Guy Novès and his Toulouse staff have a serious case to answer after the jaw-dropping Florian Fritz fiasco at Stade Ernest Wallon.
On the same weekend the best rugby player in the world, Kieran Read, was correctly stood down from Super Rugby action by the Crusaders staff after sustaining his second concussion of the season, their Toulouse counterparts played the role of judge, jury and executioner in one of the most disgusting and dangerous incidents I have ever seen play out on any sports field.
By now, most of our readers will have seen the footage of stupefied Toulouse centre Florian Fritz in the aftermath of the thumping head knock he sustained via high-speed collision with the knee of Racing Métro second-row, Francois van der Merwe, in Friday's Top 14 playoff.
Bloodied and dazed, one of French rugby's hardest nuts staggered from the field surrounded by several medics, his forehead drizzled with claret and legs more befitting a pantomime puppet. All that was missing were the cartoon stars orbiting the midfielder's aching skull.
But more shocking than the blood and gore and upsetting scenes as a bewildered Fritz tried manfully to quell the gaggle of doctors leading him to the sidelines before crumpling to the turf, was the conduct of Toulouse head coach, Guy Novès.
As his star centre sat on a Stade Ernest Wallon treatment table, surrounded by staffers, Novès prowled and paced up and down the tunnel, apparently rousing the player to get back on the field, pronto. This was astonishing for all the wrong reasons.
We watched in horror a year ago as a similarly vacant George Smith was led reeling by his elbows from the ANZ Stadium after clashing heads violently with Lions hooker Richard Hibbard, only to be passed fit to return five minutes later.
It is perhaps distasteful to weigh up the respective virtues and severities of two such gross derelictions of the duty of care, but when I do draw comparisons between Friday's farce, which bore all the hallmarks of its predecessor, and the Smith scandal, I invariably come to the conclusion that the former was worse. Here's why.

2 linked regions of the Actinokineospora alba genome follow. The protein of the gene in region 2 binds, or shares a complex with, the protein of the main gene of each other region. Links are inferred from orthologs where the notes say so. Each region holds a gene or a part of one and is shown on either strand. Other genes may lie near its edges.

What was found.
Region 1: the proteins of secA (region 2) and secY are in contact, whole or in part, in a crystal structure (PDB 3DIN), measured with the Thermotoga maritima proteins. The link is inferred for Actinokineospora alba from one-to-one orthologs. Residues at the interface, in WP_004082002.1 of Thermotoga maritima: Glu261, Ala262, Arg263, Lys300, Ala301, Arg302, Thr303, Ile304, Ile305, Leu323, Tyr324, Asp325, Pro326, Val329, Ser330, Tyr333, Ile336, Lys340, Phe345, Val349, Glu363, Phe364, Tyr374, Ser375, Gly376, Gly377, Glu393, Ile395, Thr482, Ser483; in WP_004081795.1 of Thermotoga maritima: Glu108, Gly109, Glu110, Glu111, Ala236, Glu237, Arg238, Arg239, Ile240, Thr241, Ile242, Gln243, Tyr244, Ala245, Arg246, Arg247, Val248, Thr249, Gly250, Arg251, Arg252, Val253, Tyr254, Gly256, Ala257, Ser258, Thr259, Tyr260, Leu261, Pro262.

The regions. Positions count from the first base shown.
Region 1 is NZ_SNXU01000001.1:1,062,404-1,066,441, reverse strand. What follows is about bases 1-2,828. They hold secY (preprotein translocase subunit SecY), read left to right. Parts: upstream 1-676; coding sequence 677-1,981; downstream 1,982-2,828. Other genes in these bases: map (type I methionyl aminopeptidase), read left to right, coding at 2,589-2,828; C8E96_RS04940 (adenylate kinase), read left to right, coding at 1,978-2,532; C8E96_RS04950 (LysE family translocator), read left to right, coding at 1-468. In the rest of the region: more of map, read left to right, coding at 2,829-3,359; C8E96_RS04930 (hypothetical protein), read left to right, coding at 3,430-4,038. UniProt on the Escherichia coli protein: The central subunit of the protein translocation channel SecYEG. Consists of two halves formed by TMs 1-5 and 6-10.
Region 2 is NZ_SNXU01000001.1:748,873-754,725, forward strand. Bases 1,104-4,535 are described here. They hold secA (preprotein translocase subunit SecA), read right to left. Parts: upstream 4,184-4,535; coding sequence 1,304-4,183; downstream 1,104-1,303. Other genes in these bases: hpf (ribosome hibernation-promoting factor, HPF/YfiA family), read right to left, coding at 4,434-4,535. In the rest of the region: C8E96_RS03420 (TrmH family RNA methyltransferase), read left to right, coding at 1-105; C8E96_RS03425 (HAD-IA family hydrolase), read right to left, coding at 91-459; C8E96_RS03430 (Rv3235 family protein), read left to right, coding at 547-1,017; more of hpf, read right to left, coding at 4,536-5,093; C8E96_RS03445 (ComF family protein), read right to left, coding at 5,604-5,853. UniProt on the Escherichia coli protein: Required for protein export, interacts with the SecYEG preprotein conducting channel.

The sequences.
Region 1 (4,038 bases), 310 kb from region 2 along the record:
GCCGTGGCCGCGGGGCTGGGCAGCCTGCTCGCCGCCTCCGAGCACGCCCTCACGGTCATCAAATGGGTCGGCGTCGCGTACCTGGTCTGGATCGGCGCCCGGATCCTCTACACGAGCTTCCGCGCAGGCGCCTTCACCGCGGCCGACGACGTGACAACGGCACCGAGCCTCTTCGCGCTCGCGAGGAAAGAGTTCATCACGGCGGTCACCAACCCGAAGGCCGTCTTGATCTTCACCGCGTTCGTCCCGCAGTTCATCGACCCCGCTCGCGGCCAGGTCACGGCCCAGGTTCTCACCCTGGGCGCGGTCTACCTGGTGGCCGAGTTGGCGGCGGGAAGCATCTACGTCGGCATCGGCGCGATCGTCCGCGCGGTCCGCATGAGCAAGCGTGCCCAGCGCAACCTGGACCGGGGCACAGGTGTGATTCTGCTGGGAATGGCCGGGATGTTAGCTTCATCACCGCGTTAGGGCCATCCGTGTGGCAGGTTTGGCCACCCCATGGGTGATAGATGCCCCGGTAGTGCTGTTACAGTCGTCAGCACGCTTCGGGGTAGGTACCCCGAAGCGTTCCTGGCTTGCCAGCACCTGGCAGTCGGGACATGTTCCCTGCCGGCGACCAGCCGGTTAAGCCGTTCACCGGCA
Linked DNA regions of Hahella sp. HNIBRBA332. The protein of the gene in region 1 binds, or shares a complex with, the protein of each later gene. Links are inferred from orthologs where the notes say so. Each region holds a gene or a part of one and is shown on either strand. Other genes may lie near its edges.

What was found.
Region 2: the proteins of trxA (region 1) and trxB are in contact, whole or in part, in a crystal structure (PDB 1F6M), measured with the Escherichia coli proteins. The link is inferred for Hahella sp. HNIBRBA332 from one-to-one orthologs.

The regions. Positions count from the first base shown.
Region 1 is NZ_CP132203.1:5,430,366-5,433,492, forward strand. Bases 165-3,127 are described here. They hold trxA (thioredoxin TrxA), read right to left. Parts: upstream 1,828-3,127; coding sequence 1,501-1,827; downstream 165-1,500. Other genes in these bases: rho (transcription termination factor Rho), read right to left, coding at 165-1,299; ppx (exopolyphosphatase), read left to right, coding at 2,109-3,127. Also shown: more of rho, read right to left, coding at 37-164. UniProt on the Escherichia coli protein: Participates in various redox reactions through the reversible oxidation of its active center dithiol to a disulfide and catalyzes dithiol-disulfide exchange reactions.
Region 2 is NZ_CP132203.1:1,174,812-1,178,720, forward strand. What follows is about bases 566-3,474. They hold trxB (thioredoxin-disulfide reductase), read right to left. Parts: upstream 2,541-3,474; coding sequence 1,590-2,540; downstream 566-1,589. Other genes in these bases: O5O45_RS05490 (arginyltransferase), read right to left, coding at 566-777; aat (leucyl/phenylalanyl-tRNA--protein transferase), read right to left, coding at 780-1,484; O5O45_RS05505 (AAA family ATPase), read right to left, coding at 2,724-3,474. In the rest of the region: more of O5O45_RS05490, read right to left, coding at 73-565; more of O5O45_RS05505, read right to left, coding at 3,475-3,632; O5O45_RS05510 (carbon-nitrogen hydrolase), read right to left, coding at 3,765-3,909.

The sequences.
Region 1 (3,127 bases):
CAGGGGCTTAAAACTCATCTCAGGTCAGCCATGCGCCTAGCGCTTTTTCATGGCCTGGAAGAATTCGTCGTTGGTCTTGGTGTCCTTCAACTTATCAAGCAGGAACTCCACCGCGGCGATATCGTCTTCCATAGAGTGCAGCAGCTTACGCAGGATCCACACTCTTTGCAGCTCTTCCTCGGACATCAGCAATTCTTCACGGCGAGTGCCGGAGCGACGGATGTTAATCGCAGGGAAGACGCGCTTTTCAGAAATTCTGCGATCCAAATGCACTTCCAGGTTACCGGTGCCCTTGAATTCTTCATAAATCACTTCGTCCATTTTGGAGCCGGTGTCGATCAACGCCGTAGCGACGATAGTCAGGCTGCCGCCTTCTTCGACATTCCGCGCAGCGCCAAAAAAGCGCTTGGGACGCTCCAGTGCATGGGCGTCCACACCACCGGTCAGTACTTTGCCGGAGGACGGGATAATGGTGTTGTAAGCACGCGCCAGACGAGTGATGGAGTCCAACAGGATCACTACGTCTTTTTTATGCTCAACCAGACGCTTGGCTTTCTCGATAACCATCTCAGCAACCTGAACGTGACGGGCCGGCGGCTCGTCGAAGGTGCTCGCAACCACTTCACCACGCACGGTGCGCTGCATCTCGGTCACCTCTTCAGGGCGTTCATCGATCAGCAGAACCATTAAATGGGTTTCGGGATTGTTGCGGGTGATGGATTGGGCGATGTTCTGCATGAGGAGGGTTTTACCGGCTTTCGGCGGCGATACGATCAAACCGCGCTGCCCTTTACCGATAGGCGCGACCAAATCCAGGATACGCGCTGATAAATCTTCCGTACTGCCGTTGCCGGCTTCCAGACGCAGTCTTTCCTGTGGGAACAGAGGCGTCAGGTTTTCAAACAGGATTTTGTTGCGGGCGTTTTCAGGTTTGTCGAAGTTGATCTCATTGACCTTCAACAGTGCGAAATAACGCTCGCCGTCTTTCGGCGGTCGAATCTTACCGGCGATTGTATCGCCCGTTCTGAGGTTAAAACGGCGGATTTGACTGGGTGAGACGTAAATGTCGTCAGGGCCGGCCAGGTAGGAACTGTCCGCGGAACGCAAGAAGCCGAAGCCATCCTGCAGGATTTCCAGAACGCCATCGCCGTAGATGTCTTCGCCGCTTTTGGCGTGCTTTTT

Show me any player, elite or otherwise, let alone a lynchpin of his teams as Fritz is to Toulouse, let alone a man who has just had his bell rung so vehemently, let alone one taking part in arguably the biggest game of the season, who would voluntarily remove himself from the action. It won't be easy; players just want to play - shocking, I know.
So it must fall then upon the shoulders of medical and coaching staff to save these stricken and battle-hardened individuals from themselves, as perceptive England and Ireland doctors did for Geoff Parling and Brian O'Driscoll earlier this season.
I am saddened whenever I see any player backchat a referee, engage in deliberate foul play or otherwise tarnish the reputation of what I believe to be the finest sport on the planet. But my hurt and anguish runs far deeper on the odd occasion the tables are turned and that player is so spectacularly failed by the very people who should safeguard him from such jeopardy.
For make no mistake about it, the Toulouse medics who herded Fritz from the field, and bowed to the glowering omnipotence of Novès in allowing him to return risked his life in doing so. It is no longer the case that sports medics, officials or coaching staff at any level can plead ignorance to the inherent danger posed by head injury.
Recent very public revelations in neuroscience and neuropathology have taught us more about the profound long-term effects of repeated head trauma, while the tragic consequences of a second or third blow to the head post-concussion must serve as an almighty wake-up call.
The cautious treatment of the twice-concussed Read - and many of his colleagues south of the Equator - is to be commended for the message it sends to those across the game far below the echelons of Super Rugby. But rugby as a sport must grow self-confident and mature enough that such a conservative approach becomes gospel, so that we do not feel compelled to laud what should become a well-trodden path.
Novès' motivation was clear, yet his actions were prehistoric. I do not proclaim to be an expert in legal matters, but based on what we often see in other fields regarding duty of care, I'd go as far to suggest a strong case could be mounted against him and his staff for what was at best, indefensible ignorance, and at worse, professional negligence.
We can at least take comfort in the level of outcry this time around, and in the recent education initiatives rolled out by the IRB. But I am warming to the view that it may take high-profile litigation or a major legal wrangle within the sport to have us all singing from the same conservative concussion songsheet.
For which scenario makes for the greatest impact, or generates the loudest headlines? The throwaway press release that states Kieran Read will not play this weekend? Or the sight of a bleeding star thrown to the wolves by those whose desire to win a rugby match superseded their duty to protect his health?
It will be a sad day if and when it arrives, but legal intervention may just prove the tonic rugby needs to clear its head.